The COVID-19 crisis is an unprecedented crisis that pushes more sustainability in the fashion world. Egyptian students also understand the complex issues present in the textile and apparel industry for decades.
With her graduation project Vatrina, an application that sells, donates, or redesigns clothes, Jasmine Yasser wants to protect the environment by reducing waste and raise awareness on sustainable fashion.
“From our market research, we found out that more than 60% of people don’t know what’s the meaning behind fashion waste or fast fashion. Waste is not just plastic, it comes in many forms. But this is sadly not very much known, although people contribute to it nearly every day.”
- Jasmine Yasser, Vatrina co-founder, as told to Egyptian Streets
The fashion industry is one of the largest polluters globally. It's one of the most wasteful industries in the world. It creates more than 8% of all carbon emissions worldwide.
Globally, more than 80% of all clothing produced ends up in landfills to decompose or be incinerated. Less than 1% of used garments and other textile waste is recycled into new clothes.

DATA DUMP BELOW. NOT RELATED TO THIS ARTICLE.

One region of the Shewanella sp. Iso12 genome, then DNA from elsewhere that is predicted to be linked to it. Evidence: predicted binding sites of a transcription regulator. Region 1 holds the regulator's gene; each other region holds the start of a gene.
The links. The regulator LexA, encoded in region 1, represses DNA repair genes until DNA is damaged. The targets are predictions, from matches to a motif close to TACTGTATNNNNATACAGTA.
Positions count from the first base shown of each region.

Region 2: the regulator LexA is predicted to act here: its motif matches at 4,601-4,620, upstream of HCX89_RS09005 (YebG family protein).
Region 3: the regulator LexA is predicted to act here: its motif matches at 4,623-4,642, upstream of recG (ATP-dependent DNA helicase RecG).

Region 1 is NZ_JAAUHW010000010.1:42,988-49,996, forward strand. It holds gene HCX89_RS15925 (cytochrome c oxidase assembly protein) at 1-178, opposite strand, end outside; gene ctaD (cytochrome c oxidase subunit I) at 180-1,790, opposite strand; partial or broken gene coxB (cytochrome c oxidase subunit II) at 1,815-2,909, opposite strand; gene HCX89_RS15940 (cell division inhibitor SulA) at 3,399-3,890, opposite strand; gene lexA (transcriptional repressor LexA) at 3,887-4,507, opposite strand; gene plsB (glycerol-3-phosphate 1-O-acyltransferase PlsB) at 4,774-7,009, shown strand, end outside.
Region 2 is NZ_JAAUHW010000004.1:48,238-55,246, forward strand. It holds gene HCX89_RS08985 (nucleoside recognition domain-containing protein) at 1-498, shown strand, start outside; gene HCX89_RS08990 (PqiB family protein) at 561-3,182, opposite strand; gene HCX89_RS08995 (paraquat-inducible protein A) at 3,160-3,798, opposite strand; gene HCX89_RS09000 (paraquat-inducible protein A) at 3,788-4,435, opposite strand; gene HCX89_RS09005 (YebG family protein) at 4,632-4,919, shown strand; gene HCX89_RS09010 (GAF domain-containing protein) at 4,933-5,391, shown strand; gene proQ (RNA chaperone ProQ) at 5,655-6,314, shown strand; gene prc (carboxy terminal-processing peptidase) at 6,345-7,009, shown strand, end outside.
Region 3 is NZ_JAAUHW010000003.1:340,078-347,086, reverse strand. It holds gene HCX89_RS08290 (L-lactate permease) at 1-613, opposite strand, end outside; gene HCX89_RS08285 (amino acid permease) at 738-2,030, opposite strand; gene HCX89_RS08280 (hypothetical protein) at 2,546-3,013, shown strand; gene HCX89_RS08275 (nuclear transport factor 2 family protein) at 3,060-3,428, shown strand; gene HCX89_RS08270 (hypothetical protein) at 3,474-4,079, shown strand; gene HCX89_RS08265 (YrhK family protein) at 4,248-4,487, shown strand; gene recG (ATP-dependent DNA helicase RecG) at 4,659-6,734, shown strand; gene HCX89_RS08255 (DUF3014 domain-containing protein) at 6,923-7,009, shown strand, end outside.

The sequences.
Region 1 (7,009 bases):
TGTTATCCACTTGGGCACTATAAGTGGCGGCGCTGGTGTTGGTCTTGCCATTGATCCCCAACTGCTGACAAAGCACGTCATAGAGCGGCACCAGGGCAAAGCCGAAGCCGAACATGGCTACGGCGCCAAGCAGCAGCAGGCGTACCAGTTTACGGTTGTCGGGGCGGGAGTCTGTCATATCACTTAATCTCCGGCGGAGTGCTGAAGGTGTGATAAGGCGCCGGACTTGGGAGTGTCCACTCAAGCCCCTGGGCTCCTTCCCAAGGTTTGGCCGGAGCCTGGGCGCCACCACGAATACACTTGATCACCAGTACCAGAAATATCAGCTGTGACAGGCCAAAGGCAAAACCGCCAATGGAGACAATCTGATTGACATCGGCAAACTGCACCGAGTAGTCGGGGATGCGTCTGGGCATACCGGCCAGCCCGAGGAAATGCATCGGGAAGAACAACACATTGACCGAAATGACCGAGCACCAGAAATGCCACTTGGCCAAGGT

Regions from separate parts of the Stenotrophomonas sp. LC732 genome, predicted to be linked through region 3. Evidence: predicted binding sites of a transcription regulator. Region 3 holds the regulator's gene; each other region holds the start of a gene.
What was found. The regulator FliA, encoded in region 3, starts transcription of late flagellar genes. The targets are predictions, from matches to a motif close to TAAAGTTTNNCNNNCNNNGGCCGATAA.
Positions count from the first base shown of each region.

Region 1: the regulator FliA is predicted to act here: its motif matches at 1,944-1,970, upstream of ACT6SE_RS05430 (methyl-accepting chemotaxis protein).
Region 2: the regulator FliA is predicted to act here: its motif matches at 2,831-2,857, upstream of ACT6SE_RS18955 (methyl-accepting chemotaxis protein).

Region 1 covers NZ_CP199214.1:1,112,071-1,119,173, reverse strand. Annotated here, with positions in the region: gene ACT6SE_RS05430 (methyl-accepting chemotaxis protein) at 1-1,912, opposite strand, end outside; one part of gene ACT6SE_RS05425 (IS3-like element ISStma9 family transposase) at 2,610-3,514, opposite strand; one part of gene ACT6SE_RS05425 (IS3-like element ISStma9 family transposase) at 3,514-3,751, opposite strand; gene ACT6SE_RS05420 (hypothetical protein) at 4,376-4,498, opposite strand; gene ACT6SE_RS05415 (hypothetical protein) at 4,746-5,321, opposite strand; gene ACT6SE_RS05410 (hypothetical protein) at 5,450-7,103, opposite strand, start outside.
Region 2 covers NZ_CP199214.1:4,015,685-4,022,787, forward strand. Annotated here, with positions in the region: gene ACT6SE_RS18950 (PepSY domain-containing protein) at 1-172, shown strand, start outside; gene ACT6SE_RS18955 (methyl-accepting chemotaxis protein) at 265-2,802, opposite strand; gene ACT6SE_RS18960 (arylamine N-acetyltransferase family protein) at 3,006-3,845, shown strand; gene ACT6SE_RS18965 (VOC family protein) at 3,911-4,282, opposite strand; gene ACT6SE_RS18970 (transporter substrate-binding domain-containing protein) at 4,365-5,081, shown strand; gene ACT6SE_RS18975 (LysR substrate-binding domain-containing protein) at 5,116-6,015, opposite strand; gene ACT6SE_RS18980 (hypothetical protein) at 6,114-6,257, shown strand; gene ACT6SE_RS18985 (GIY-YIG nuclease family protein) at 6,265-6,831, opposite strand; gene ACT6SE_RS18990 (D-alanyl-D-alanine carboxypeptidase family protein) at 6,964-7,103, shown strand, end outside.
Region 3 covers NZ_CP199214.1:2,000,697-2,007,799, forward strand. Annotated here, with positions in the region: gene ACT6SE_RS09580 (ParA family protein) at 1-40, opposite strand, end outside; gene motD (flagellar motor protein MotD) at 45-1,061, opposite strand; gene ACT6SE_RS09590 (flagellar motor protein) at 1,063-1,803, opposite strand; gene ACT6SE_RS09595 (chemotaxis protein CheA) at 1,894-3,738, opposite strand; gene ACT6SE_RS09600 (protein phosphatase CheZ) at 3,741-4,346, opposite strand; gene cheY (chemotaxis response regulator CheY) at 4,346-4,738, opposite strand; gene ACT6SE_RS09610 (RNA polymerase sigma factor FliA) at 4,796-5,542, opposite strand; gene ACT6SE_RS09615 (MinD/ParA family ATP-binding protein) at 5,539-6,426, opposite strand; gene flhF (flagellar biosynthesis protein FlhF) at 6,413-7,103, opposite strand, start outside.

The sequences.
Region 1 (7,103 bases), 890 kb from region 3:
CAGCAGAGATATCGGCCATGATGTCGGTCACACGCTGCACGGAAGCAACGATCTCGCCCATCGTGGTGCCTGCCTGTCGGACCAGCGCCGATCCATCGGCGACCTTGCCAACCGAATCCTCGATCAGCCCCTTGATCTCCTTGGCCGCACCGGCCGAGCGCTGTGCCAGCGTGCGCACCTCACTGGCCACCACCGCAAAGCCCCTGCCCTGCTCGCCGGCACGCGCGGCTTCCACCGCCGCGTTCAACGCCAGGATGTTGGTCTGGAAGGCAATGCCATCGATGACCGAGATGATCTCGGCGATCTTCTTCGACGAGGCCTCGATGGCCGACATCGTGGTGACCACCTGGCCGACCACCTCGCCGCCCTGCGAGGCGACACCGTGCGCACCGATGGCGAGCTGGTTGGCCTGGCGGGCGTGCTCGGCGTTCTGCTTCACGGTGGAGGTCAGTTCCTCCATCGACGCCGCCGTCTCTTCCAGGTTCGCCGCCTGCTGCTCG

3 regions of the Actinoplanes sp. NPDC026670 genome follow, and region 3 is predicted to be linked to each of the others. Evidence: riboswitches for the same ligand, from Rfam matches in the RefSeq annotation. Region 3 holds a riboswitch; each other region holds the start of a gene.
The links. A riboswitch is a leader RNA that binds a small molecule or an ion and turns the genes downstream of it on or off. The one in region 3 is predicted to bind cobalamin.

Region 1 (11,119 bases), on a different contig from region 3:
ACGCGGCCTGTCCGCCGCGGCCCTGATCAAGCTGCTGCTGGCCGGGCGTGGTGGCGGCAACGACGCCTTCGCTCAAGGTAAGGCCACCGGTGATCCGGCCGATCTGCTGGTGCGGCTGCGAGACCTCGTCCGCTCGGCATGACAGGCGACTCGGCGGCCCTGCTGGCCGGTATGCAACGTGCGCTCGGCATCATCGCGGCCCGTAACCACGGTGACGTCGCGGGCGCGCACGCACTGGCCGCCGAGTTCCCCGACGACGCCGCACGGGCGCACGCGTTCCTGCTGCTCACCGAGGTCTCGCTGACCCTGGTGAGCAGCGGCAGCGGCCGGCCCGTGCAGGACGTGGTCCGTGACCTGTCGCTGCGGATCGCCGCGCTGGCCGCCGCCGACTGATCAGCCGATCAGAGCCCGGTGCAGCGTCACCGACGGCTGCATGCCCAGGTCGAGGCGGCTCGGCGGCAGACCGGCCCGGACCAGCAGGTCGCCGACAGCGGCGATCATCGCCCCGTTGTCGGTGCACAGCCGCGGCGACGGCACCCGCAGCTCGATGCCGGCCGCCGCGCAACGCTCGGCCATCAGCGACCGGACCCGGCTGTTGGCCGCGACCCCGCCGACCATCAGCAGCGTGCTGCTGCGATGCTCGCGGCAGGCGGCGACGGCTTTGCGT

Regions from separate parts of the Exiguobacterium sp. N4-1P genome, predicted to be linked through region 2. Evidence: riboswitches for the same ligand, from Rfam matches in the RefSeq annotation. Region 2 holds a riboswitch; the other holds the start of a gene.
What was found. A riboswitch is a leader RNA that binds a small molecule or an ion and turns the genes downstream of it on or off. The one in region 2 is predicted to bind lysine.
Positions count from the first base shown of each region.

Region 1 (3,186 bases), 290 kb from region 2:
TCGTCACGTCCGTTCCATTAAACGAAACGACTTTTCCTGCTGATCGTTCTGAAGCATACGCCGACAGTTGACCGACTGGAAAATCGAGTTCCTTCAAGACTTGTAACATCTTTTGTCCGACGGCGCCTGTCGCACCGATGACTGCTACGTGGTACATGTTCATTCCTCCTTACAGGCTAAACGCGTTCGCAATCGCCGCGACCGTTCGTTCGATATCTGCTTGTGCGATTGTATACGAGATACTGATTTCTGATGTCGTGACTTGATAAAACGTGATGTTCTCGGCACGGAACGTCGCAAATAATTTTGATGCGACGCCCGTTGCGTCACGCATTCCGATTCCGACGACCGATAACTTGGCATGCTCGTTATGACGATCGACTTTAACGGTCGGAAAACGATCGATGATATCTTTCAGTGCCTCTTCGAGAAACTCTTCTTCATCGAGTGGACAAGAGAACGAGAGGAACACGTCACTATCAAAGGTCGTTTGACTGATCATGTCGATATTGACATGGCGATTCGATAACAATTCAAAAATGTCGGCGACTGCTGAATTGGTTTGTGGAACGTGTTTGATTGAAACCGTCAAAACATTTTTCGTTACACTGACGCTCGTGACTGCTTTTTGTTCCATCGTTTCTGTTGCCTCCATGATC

One great way to reduce fashion waste is to extend the life of used clothing and discarding it responsibly. Swapping, reselling, donating, repurposing, recycling, and upcycling are fabulous practices that give old garments a new life and decrease the footprint of our wardrobe.
Read up my list of 10 ways to keep your clothing out of landfills to learn how to get rid of clothes you don't wear anymore without harming the environment.
Sustainable fashion is on the mind of more consumers today. Ethical and fairly produced clothing is gaining popularity just like shopping apps and online marketplaces.
Online purchasing is very likely to continue to be a prominent channel for consumers buying clothes even post-COVID-19 crisis. Up to 60 percent of consumers who adopted digital solutions to work around restrictions intend to continue.
Consumer behavior and purchasing decisions will still be influenced by greater media consumption, especially online video content on social media platforms such as TikTok, Instagram, and Youtube.
This creates new opportunities for smaller fashion companies to reach new audiences online and offer sustainable options.
The young students launching Vatrina also believe that the coronavirus pandemic generates new possibilities to grow their company and raise awareness on sustainability.
“During the COVID-19 crisis, online apps like ours will help people buy, sell, and donate clothes without having to go shopping in malls or bazaars. The donation option can also help vulnerable communities during this time, particularly those that are suffering financially.”
Their website to download the app for Android and iOS will be available soon. In the meantime, learn more about Vatrina on Instagram.
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